May, 2018 – Lexington, Tennessee

The trip north from Pickwick Dam to the Natchez Trace State Park in Tennessee was not as fast as it could have been as we decided to travel lesser state highways that stayed close to the Tennessee River at it meandered north towards the Ohio River.  Still it took less than 2 hours to make the trip.  As you expect our GPS unit took us to the headquarters of the state park which is just off I-40.  As it turned out this in the extreme northern part of the park, which is about 48,000 acres!  It is a VERY large state park dating from the Depression when it was purchased and worked over by the CCC and WPA.  Consequently, we had a slow 15 mile drive back to the south through the park to find the RV campground.  As it turns out it is only a couple of miles outside of Lexington, Tennessee which made the trip to the store much shorter.  If we had known this ahead of time, we could have saved close to half hour on the trip.  In any case, the campground on the shores of Pin Oak Lake is very nice.  All of the sites are laid out well with plenty of room between sites and the usual picnic table and fire ring.  Our site was right on the corner of small loop which meant we had nearly a straight shot backing it up into the site.  In comparison with the trouble I had at Pickwick Dam, I was able to back the RV up quickly and in a single shot.  It also turned out that all of the sites in the park have sewer hookups which is another plus. The only downside was the love-struck cardinal which saw his reflection in the RV and truck windows as a rival.  By the end of the week I even had him trained so I could anticipate where he would attack next and be there to scare him away.  It never did any good, as he was always back for more.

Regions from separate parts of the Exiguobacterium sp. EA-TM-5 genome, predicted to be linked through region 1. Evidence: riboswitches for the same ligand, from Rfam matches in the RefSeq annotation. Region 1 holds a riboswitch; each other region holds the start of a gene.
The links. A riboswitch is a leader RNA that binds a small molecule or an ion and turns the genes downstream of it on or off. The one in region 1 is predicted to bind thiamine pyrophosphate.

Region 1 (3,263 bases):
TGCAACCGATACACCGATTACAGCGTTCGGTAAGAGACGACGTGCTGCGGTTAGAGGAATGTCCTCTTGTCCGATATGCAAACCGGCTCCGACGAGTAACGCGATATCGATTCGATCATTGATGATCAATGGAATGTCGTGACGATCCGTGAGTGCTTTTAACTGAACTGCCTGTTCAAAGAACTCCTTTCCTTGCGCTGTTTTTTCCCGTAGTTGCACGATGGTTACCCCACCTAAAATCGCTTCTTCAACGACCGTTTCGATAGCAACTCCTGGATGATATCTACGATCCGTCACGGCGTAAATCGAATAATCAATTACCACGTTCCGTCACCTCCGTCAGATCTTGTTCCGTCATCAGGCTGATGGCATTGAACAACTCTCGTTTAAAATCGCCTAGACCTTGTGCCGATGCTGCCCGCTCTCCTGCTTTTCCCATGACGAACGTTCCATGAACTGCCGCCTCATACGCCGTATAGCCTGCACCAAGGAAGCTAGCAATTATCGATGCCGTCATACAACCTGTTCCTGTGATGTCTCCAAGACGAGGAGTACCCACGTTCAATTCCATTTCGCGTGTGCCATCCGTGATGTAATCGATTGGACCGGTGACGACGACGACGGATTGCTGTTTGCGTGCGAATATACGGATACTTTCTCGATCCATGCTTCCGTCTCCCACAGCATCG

Tuesday promised to be a warm day with temperatures in the low 80s, so we got an early start of explore the Civil War Battlefield at Parker’s Crossroads that Kal found searching the internet for things to do in the area.  Parker’s Crossroads is actually just a few miles west of the state park, however, without roads going west, we had to travel south to Lexington before we could head north to Parker’s Crossroads.  They have done an excellent job preserving the battlefield even though I-40 cuts through the middle of it.  They have a nice Visitor Center as well, although I was disappointed with the small museum and second rate video about the battle.  We also purchased the CD for the driving tour, which only cost $1.  This was good since all it contained was word for word the information you read on the many interpretive signs in the tour.  This is a relatively small battlefield that pitted Brigadier General Nathan Forrest against Colonel Dunham and Colonel Fuller on December 31, 1862.  Along with a couple stops highlighting important locations during the battle, the most important are the first and last stops.  At both stops there are paved trails about a mile in length with many interpretive signs along the trail.  The first stop gives a good overview of the background and events leading up the battle along with the Parker’s farm at the center of it.  The last stop is the most important as it circles through the Union position with signs about all the important things that occurred during the battle.  There is another paved trail to the north of the interstate that visits all the Confederate cannon positions during the battle.